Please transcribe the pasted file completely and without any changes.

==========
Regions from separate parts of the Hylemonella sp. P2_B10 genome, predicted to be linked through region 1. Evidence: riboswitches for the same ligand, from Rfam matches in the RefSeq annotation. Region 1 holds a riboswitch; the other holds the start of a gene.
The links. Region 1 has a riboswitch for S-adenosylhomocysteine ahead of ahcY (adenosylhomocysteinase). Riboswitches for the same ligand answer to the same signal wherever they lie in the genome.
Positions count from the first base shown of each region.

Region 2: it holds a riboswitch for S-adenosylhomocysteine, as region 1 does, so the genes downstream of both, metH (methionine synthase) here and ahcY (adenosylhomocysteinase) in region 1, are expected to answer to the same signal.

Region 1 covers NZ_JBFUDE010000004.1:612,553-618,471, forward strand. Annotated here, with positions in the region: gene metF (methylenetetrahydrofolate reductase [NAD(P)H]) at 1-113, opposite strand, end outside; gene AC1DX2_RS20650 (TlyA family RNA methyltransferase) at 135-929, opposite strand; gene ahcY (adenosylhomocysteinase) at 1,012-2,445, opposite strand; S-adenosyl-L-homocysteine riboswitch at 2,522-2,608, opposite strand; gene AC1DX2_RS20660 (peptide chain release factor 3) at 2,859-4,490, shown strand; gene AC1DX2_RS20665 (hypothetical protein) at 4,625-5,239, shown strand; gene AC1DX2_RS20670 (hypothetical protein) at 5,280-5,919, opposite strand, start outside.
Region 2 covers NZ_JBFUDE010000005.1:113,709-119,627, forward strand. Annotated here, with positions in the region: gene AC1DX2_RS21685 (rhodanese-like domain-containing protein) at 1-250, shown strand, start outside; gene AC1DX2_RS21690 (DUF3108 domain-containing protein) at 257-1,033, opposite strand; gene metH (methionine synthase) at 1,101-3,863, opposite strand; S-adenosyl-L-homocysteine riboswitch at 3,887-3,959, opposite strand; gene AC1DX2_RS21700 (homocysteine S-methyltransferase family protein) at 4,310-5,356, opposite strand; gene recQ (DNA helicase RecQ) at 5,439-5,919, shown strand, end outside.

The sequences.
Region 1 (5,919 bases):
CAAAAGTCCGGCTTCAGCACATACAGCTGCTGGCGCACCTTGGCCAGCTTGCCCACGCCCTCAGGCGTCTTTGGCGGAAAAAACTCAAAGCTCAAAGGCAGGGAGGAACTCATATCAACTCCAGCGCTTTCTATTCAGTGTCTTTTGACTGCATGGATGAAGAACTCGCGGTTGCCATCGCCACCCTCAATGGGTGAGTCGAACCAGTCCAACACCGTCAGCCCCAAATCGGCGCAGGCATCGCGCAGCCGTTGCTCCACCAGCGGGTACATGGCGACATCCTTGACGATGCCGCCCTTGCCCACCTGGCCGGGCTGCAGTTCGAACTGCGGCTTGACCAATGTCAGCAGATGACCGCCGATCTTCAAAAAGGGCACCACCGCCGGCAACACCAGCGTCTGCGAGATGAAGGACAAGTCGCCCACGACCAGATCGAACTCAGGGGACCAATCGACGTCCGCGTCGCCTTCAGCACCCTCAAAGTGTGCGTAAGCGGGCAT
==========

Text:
Regions from separate parts of the Hylemonella sp. P2_B10 genome, predicted to be linked through region 1. Evidence: riboswitches for the same ligand, from Rfam matches in the RefSeq annotation. Region 1 holds a riboswitch; the other holds the start of a gene.
The links. Region 1 has a riboswitch for S-adenosylhomocysteine ahead of ahcY (adenosylhomocysteinase). Riboswitches for the same ligand answer to the same signal wherever they lie in the genome.
Positions count from the first base shown of each region.

Region 2: it holds a riboswitch for S-adenosylhomocysteine, as region 1 does, so the genes downstream of both, metH (methionine synthase) here and ahcY (adenosylhomocysteinase) in region 1, are expected to answer to the same signal.

Region 1 covers NZ_JBFUDE010000004.1:612,553-618,471, forward strand. Annotated here, with positions in the region: gene metF (methylenetetrahydrofolate reductase [NAD(P)H]) at 1-113, opposite strand, end outside; gene AC1DX2_RS20650 (TlyA family RNA methyltransferase) at 135-929, opposite strand; gene ahcY (adenosylhomocysteinase) at 1,012-2,445, opposite strand; S-adenosyl-L-homocysteine riboswitch at 2,522-2,608, opposite strand; gene AC1DX2_RS20660 (peptide chain release factor 3) at 2,859-4,490, shown strand; gene AC1DX2_RS20665 (hypothetical protein) at 4,625-5,239, shown strand; gene AC1DX2_RS20670 (hypothetical protein) at 5,280-5,919, opposite strand, start outside.
Region 2 covers NZ_JBFUDE010000005.1:113,709-119,627, forward strand. Annotated here, with positions in the region: gene AC1DX2_RS21685 (rhodanese-like domain-containing protein) at 1-250, shown strand, start outside; gene AC1DX2_RS21690 (DUF3108 domain-containing protein) at 257-1,033, opposite strand; gene metH (methionine synthase) at 1,101-3,863, opposite strand; S-adenosyl-L-homocysteine riboswitch at 3,887-3,959, opposite strand; gene AC1DX2_RS21700 (homocysteine S-methyltransferase family protein) at 4,310-5,356, opposite strand; gene recQ (DNA helicase RecQ) at 5,439-5,919, shown strand, end outside.

The sequences.
Region 1 (5,919 bases):
CAAAAGTCCGGCTTCAGCACATACAGCTGCTGGCGCACCTTGGCCAGCTTGCCCACGCCCTCAGGCGTCTTTGGCGGAAAAAACTCAAAGCTCAAAGGCAGGGAGGAACTCATATCAACTCCAGCGCTTTCTATTCAGTGTCTTTTGACTGCATGGATGAAGAACTCGCGGTTGCCATCGCCACCCTCAATGGGTGAGTCGAACCAGTCCAACACCGTCAGCCCCAAATCGGCGCAGGCATCGCGCAGCCGTTGCTCCACCAGCGGGTACATGGCGACATCCTTGACGATGCCGCCCTTGCCCACCTGGCCGGGCTGCAGTTCGAACTGCGGCTTGACCAATGTCAGCAGATGACCGCCGATCTTCAAAAAGGGCACCACCGCCGGCAACACCAGCGTCTGCGAGATGAAGGACAAGTCGCCCACGACCAGATCGAACTCAGGGGACCAATCGACGTCCGCGTCGCCTTCAGCACCCTCAAAGTGTGCGTAAGCGGGCAT